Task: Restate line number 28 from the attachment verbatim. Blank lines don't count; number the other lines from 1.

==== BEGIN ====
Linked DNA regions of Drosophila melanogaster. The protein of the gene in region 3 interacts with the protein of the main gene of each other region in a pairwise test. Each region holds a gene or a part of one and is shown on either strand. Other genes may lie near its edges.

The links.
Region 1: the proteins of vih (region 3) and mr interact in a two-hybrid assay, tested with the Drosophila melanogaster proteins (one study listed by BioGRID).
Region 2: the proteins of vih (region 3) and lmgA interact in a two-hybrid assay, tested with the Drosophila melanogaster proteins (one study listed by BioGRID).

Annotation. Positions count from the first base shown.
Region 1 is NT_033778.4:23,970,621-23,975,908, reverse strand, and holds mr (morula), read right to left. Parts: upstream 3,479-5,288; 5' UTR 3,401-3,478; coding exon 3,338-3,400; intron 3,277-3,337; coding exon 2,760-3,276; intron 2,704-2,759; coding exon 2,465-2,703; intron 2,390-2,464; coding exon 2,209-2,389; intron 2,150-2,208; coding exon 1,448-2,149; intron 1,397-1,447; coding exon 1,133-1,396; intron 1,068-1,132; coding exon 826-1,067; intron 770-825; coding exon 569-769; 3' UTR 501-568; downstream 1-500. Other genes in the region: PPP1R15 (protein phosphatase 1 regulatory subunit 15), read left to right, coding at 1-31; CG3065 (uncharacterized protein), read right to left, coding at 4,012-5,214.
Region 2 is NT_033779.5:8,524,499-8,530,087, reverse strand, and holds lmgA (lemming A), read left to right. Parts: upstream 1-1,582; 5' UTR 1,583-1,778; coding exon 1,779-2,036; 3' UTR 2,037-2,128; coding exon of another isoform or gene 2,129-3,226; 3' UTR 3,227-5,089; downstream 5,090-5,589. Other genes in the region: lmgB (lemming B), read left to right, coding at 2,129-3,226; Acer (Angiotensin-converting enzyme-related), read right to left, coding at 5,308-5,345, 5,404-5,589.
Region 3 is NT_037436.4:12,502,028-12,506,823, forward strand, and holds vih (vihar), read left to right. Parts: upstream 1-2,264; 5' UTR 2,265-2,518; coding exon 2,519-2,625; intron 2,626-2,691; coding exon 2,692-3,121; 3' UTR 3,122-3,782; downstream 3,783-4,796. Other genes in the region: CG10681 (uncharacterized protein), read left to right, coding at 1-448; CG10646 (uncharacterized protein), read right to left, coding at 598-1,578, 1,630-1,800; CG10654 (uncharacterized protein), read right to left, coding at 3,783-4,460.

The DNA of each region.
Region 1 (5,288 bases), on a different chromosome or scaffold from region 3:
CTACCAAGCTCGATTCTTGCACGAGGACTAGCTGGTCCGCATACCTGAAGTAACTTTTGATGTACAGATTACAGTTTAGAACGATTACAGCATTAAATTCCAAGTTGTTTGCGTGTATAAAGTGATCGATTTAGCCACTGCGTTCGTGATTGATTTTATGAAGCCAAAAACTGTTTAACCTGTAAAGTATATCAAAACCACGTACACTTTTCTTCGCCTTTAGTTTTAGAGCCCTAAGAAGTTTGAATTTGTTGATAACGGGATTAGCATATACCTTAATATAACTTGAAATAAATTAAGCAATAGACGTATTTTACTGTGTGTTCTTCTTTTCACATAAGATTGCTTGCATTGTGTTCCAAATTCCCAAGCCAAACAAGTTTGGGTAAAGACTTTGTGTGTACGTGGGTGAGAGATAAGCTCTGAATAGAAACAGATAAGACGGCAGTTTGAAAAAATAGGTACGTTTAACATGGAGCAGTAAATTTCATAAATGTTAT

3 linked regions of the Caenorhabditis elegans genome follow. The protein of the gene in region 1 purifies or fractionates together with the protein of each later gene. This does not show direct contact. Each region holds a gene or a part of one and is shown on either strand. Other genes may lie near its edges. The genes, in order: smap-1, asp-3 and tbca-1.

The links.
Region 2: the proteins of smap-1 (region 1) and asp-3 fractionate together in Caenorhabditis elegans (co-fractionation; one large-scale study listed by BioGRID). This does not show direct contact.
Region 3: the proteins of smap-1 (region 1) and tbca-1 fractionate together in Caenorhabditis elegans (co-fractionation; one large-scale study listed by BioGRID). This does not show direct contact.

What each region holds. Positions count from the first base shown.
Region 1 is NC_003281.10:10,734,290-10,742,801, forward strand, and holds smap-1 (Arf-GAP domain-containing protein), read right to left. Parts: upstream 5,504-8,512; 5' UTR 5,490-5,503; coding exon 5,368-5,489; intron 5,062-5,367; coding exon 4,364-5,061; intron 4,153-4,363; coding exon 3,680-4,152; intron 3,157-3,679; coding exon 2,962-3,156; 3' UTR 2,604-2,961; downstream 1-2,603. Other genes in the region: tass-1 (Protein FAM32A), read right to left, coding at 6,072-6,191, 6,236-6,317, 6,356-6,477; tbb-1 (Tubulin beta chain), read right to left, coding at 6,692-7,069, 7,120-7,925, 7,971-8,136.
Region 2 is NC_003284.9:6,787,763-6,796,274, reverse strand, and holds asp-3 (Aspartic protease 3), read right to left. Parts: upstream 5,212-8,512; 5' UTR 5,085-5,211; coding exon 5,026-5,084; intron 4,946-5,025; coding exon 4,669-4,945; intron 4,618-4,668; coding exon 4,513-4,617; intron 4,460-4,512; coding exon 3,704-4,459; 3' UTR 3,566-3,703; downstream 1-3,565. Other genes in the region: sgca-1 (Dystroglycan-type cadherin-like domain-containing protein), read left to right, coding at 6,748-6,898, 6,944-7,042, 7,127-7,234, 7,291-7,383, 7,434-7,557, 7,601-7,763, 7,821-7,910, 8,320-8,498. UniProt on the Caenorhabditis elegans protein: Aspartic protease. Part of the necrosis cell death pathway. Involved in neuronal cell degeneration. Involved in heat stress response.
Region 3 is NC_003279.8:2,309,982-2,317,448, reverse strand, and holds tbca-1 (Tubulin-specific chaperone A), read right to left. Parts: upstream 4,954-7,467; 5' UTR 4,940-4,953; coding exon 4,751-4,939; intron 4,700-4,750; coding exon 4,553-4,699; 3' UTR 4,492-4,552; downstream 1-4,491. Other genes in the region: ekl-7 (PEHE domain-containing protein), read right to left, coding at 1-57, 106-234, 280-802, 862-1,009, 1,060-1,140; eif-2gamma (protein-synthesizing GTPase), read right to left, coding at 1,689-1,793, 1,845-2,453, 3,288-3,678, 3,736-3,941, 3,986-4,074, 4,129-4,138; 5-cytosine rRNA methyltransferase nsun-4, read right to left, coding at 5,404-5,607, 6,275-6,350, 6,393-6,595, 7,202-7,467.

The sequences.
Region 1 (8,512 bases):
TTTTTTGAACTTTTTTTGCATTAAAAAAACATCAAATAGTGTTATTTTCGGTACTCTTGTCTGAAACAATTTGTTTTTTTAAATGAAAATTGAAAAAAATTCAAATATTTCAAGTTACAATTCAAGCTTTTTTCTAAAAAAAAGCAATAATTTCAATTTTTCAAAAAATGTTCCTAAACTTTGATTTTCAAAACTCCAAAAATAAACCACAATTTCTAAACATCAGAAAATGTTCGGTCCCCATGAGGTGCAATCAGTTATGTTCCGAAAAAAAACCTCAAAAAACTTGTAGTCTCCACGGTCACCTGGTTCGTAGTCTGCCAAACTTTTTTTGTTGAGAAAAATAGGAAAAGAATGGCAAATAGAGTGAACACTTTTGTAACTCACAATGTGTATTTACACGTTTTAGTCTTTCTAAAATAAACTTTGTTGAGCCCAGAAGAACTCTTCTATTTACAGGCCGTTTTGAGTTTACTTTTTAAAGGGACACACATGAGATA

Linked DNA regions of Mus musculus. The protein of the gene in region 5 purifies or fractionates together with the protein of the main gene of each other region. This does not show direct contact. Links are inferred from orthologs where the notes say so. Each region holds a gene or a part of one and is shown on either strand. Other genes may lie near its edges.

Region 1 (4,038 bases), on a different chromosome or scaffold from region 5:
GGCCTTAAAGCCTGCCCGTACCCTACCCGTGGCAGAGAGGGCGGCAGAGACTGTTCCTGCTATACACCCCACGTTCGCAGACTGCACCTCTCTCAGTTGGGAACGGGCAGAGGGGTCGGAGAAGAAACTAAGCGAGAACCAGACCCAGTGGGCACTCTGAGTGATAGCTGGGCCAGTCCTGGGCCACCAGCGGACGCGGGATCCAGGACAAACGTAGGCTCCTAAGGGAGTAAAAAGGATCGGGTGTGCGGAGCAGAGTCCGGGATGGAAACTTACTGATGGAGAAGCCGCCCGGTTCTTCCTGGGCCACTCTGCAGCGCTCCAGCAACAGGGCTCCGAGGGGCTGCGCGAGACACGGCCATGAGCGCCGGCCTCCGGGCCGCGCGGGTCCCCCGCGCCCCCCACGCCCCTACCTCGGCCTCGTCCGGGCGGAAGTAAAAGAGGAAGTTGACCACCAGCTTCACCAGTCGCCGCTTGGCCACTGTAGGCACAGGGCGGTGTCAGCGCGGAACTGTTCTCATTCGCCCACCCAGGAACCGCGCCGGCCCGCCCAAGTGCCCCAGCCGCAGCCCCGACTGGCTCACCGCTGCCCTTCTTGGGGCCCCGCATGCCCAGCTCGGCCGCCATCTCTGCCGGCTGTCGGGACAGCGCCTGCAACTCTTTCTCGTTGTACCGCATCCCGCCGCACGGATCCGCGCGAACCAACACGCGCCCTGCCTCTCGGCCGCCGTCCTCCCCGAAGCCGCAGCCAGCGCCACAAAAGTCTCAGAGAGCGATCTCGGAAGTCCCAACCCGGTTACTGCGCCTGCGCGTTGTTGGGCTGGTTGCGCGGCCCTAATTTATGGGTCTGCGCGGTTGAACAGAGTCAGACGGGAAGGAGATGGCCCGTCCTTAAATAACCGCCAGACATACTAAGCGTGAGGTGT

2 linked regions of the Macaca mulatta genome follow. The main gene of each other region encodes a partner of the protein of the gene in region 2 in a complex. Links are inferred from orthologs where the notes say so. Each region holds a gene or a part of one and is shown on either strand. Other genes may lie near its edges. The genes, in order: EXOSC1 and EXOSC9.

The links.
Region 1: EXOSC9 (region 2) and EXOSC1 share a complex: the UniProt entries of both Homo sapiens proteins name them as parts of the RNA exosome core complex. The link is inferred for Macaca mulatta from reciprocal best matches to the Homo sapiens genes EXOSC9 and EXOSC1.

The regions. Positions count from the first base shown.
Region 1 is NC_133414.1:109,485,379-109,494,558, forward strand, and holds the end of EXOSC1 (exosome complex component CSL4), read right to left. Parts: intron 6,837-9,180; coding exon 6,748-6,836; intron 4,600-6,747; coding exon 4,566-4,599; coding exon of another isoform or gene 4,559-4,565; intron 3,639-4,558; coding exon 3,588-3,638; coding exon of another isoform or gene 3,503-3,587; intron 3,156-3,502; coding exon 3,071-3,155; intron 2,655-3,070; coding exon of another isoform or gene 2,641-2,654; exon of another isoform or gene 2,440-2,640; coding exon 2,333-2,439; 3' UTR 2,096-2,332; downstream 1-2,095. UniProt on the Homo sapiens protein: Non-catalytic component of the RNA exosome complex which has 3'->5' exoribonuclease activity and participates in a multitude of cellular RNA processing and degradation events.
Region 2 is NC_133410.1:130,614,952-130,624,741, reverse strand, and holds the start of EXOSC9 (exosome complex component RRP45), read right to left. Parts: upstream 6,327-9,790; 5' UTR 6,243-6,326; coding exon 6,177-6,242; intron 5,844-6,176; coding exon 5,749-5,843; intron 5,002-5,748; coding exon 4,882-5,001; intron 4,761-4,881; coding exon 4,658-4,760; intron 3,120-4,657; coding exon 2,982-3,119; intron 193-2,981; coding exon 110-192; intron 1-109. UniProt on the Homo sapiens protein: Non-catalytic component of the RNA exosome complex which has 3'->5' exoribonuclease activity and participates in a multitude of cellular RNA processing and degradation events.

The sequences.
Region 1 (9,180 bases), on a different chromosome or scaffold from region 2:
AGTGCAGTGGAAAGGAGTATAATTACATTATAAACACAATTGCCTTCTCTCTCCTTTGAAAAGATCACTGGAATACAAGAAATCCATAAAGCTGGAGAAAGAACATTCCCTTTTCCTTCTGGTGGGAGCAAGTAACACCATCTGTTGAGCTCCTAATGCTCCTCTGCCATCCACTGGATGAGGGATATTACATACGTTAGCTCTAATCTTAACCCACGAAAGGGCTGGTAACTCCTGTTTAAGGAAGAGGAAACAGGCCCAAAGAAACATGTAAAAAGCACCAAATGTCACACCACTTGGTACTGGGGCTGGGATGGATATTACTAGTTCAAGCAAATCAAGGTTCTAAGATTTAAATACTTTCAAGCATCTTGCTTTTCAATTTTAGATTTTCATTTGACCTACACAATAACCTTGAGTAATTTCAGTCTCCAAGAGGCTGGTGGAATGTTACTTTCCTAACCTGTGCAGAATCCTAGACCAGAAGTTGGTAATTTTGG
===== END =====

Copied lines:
Region 1: EXOSC9 (region 2) and EXOSC1 share a complex: the UniProt entries of both Homo sapiens proteins name them as parts of the RNA exosome core complex. The link is inferred for Macaca mulatta from reciprocal best matches to the Homo sapiens genes EXOSC9 and EXOSC1.